There have been peer-reviewed studies created from clinical trials where researchers measured the effects of THC on a person with exposure to secondhand marijuana smoke in a closed room, and while more research is certainly needed, there are some encouraging results.
They were able to provide confirmation results that being exposed to secondhand marijuana smoke can produce detectable levels of cannabinoids in the person’s blood and urine following an immediate drug test, the same way it would in a smoker.
While on one hand, the contact high was experienced and produced the expected changes in behaviour and cognition, these effects also resolved in three hours or less.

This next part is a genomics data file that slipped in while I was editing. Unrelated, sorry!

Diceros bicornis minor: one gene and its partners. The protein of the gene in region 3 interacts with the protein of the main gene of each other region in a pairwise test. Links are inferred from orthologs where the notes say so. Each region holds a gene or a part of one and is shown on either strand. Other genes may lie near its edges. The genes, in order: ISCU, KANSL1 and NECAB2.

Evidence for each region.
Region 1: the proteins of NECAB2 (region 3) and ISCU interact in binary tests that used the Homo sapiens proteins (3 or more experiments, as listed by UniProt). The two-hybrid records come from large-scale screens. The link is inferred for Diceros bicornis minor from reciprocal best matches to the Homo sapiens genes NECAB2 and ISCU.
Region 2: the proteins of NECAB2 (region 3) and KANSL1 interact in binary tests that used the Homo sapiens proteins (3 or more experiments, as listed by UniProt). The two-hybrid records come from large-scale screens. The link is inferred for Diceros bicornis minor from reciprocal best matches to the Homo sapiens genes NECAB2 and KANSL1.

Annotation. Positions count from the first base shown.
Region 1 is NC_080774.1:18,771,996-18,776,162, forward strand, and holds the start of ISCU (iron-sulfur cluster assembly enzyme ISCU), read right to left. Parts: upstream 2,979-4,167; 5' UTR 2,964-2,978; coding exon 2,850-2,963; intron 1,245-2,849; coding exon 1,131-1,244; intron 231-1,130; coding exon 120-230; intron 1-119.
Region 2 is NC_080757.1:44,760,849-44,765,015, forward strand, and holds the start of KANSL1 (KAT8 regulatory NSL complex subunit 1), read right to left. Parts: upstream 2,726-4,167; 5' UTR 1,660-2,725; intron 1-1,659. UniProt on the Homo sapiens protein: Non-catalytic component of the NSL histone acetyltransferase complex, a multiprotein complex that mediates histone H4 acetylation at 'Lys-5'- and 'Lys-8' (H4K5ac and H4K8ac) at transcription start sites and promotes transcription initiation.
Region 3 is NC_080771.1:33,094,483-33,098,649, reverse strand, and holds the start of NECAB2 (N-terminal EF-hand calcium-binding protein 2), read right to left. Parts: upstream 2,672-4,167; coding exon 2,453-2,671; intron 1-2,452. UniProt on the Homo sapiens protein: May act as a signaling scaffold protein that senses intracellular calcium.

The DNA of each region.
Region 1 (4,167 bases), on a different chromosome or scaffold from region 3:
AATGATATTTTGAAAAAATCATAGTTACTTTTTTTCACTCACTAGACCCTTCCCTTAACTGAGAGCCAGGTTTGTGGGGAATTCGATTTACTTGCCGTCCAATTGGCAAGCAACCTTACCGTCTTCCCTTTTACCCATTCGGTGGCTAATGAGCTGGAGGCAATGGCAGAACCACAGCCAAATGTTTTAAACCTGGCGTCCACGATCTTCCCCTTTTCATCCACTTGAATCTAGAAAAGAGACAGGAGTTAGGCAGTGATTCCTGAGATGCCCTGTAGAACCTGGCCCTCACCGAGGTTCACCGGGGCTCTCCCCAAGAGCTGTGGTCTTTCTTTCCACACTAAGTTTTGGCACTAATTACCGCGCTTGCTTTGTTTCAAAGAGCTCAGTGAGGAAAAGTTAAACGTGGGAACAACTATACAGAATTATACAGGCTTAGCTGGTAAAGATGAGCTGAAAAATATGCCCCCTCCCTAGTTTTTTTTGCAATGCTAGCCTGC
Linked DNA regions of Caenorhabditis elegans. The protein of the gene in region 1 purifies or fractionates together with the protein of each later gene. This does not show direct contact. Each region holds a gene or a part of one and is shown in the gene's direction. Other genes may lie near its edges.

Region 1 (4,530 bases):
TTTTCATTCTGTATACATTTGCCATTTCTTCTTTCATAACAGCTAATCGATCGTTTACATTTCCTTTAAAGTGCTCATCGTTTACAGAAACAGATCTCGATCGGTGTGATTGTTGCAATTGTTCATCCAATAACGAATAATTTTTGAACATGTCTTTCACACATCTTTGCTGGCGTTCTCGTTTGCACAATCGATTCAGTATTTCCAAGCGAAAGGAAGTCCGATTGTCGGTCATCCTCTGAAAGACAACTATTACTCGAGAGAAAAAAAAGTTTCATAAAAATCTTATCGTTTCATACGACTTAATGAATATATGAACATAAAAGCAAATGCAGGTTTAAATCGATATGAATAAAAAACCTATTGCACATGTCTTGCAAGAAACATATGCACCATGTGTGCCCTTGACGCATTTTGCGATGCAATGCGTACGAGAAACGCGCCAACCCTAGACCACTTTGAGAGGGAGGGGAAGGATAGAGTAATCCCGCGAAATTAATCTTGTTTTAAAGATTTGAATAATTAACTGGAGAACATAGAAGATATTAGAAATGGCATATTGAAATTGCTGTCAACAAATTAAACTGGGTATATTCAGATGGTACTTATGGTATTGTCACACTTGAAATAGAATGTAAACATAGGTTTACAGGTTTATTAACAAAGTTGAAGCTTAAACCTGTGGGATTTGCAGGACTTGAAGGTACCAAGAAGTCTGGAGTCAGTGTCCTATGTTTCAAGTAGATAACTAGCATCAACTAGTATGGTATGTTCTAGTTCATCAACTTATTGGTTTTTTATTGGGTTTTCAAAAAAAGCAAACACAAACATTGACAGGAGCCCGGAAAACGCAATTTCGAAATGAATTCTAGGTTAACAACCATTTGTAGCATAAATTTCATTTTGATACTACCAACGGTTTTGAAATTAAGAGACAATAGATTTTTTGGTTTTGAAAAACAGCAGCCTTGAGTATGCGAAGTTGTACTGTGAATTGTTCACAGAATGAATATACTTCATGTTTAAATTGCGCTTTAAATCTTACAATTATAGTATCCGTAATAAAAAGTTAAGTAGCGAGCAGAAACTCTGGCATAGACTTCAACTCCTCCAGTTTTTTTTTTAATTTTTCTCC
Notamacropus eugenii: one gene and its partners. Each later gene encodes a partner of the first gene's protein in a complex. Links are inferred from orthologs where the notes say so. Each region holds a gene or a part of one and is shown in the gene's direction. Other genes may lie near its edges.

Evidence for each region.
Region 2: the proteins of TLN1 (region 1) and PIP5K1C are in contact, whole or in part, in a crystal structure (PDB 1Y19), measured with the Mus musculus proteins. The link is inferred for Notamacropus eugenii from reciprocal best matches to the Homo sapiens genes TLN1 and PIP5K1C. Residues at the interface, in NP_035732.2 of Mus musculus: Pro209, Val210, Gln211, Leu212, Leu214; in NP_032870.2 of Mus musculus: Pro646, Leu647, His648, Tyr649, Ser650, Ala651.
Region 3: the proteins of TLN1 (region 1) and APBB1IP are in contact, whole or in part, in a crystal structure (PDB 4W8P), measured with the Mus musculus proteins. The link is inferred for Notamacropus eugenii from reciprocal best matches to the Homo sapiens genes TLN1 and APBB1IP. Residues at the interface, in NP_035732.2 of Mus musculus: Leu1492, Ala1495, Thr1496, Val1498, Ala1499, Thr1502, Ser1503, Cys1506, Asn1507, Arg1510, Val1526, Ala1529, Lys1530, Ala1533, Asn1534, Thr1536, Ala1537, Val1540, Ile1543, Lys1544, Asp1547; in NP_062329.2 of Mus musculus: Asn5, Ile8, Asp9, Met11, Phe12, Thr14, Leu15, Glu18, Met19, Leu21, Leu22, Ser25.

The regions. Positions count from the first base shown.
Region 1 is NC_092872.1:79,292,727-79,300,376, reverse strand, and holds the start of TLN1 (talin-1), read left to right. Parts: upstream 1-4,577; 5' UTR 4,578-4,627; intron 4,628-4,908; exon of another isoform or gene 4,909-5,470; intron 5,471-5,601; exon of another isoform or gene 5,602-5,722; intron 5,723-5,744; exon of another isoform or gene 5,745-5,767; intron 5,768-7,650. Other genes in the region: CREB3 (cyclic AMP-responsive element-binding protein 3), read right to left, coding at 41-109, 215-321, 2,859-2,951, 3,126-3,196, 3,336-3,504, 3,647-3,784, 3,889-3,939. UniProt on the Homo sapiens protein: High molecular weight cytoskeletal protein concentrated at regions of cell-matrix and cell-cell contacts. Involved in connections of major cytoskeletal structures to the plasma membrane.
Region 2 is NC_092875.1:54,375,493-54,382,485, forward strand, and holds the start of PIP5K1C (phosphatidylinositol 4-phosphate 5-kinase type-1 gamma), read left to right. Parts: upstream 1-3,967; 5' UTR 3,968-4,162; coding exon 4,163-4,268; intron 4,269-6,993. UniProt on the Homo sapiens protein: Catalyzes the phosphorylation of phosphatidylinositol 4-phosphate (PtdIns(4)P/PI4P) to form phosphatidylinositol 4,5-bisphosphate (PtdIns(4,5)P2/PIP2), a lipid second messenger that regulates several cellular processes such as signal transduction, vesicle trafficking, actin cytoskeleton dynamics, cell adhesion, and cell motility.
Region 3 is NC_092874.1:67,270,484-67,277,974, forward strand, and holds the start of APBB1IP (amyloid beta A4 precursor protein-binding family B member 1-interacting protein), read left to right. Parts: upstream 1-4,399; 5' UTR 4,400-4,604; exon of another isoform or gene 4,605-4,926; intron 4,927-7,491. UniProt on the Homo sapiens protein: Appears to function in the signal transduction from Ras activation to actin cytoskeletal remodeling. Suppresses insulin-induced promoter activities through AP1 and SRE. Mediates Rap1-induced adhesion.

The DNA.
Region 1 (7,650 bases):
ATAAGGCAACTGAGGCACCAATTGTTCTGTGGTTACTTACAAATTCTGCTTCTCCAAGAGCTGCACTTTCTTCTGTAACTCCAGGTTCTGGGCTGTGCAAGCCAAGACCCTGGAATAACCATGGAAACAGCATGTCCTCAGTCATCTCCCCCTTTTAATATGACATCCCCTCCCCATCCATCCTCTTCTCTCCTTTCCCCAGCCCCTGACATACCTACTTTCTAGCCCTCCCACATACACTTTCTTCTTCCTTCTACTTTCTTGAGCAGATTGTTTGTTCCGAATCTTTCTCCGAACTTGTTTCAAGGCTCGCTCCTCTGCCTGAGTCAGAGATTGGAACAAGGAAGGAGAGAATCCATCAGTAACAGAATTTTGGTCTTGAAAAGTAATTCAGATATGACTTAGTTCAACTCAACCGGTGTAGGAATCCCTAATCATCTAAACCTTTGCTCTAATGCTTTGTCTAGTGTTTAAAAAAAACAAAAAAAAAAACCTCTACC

In one case, whether a contact high was felt or not, the person exposed to the marijuana smoke for only a short time during the first experiment did display measurable changes in vascular endothelial function, calming effects, and increased appetite.
While the research indicates that most side-effects of secondhand marijuana exposure are generally mild and easily overcome with a little time and fresh air, be sure that you’re being a courteous cannabis consumer and keep your clouds under control around those who don’t indulge.
Can Smelling Weed Get You High? Something to Keep in Mind
There you have it. While the chemistry behind it is still being studied in the quest for understanding, it is clear that simply smelling some fine ganja won’t suddenly get you high, however, you may experience some small change in mood as a result.
The main thing to remember is that the effects of secondhand exposure are quantifiable and can pose some risks to certain people.
But, provided you’re smoking responsibly and only hotboxing those who want to be there, you can reduce harm and increase enjoyment safely.